“Mental Health” We hear or see these words pretty much every day in 2019, whether it be on social media, newspaper or TV. If I had to describe what a person with a mental health illness looked like as a teenager back in 2003 Id have described a person in a straight jacket being held down by nurses in an asylum. Thankfully a lot has changed since 2003 and cultural attitudes are different and more understanding due to education and media coverage in the last few years. At the age of 25 I knew I had depression, I never took it seriously I just had ‘’bad days’’ I was placed on medication but again never took it seriously and was almost embarrassed that I had to take tablets to feel normal.
I rarely took my medication and began turning to alcohol at the weekends as a coping mechanism over a period of about 5 years I binge drank at weekends as a way to dull my emotions, however, this is a short term fix to a long term problem. Mondays became harder and harder, my patience with people became less tolerant and I began to alienate myself from friends and family until I had a drink in my hand of course. The mask I wore became heavier and heavier, I became tired of my thoughts and then I began to question the point of my existence.
Turning 30 was a huge turning point, I began comparing my life to others, I felt I hadn’t achieved anything in my life and I was only happy when I was drunk, I couldn’t go on any longer and decided I was going to end my life, I planned every last detail and kept going over it in my head over and over, I was completely numb. I drove to a graveyard to see my grandfather’s grave where I found my dad laying flowers; the thought of never seeing him again consumed me and I completely broke down and told him everything. This is the day my life changed this is the day I took my illness seriously. Thankfully my friends and family gave me a great support network and I was able to get through my depression with support from counselling, medication and loved ones. When I look back to those dark times I remember telling myself “no one cares” or “people don’t want to hear my problems” I said it so many times I believed it, however, this could not be further from the truth.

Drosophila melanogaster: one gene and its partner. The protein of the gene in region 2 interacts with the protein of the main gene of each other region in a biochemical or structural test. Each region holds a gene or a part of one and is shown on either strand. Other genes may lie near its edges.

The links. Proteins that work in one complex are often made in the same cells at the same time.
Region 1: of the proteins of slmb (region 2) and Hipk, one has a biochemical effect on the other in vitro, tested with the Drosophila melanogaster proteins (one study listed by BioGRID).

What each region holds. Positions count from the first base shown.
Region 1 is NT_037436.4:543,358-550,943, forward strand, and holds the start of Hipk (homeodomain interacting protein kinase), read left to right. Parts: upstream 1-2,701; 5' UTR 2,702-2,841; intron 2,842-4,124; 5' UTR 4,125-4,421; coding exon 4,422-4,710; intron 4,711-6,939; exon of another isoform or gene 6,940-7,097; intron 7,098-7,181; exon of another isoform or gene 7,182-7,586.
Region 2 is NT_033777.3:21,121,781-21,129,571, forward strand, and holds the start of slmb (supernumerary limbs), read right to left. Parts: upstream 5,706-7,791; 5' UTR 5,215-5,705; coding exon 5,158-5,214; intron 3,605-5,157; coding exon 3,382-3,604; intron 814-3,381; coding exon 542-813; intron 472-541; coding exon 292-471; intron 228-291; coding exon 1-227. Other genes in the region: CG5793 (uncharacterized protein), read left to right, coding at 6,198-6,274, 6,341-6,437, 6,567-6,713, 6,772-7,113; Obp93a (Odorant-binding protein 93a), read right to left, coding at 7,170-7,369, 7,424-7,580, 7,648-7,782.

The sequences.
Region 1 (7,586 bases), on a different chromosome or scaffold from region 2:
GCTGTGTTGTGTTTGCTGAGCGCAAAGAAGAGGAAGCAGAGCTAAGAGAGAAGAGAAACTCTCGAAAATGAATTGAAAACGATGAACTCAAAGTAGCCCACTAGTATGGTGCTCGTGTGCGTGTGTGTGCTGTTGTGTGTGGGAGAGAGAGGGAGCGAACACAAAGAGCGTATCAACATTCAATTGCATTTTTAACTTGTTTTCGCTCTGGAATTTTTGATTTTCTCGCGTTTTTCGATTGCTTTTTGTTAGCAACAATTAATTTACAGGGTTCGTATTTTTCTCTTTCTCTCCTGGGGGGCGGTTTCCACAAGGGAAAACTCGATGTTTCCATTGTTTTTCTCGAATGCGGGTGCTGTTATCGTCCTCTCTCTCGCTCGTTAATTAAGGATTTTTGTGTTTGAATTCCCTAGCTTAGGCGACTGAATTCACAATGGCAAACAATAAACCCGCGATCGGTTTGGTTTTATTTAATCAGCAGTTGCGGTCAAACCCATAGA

I set Brotectors up originally because when I was trying to overcome depression I found nothing online I could take inspiration from. The information on websites out there didn’t really strike a chord with myself and inspire me to seek help. The websites all felt generic and just say “go and see a GP”, but for a lot of guys, that’s not an option because guys struggle to talk about their feelings and emotions.
A lot has changed since I set up Brotectors nearly 3 years ago, the support that’s available for people is more available and the stigma around mental health is changing for the better. The reason I created the Brotectors website was to raise awareness and try to inspire people to seek help or to inspire them to have that conversation with someone. Whether it’s with friends, family or going to see a GP, just to get over that stage of trying to hide away from people and put on a brave face is a big step.
Since starting the campaign, I’ve had thousands of messages from people in the same boat. I’ve had messages from guys in America, Australia and New Zealand - that’s the power of social media! My initial goal was to help one person so to have the response I had was amazing and overwhelming. Fast forward 3 years and now I deliver wellbeing workshops to companies and their staff on my journey and how we can support each other in the workplace.
A lot of guys struggle with asking for support, they think by asking for help it’s a sign of weakness, but asking for help is a sign of strength. Unfortunately, we are still losing men to suicide every day, so if somebody has the courage to ask for help then I believe that person needs to have the best support network around them and as a community, we can provide that. This is why I am excited to be working with Mesoa who have an online community where men can talk openly about anything to other like-minded men.
My Journey has been a long one, I wouldn’t be here today if I didn’t have support from my family and friends. Don’t be afraid to have that conversation, you could potentially save a life.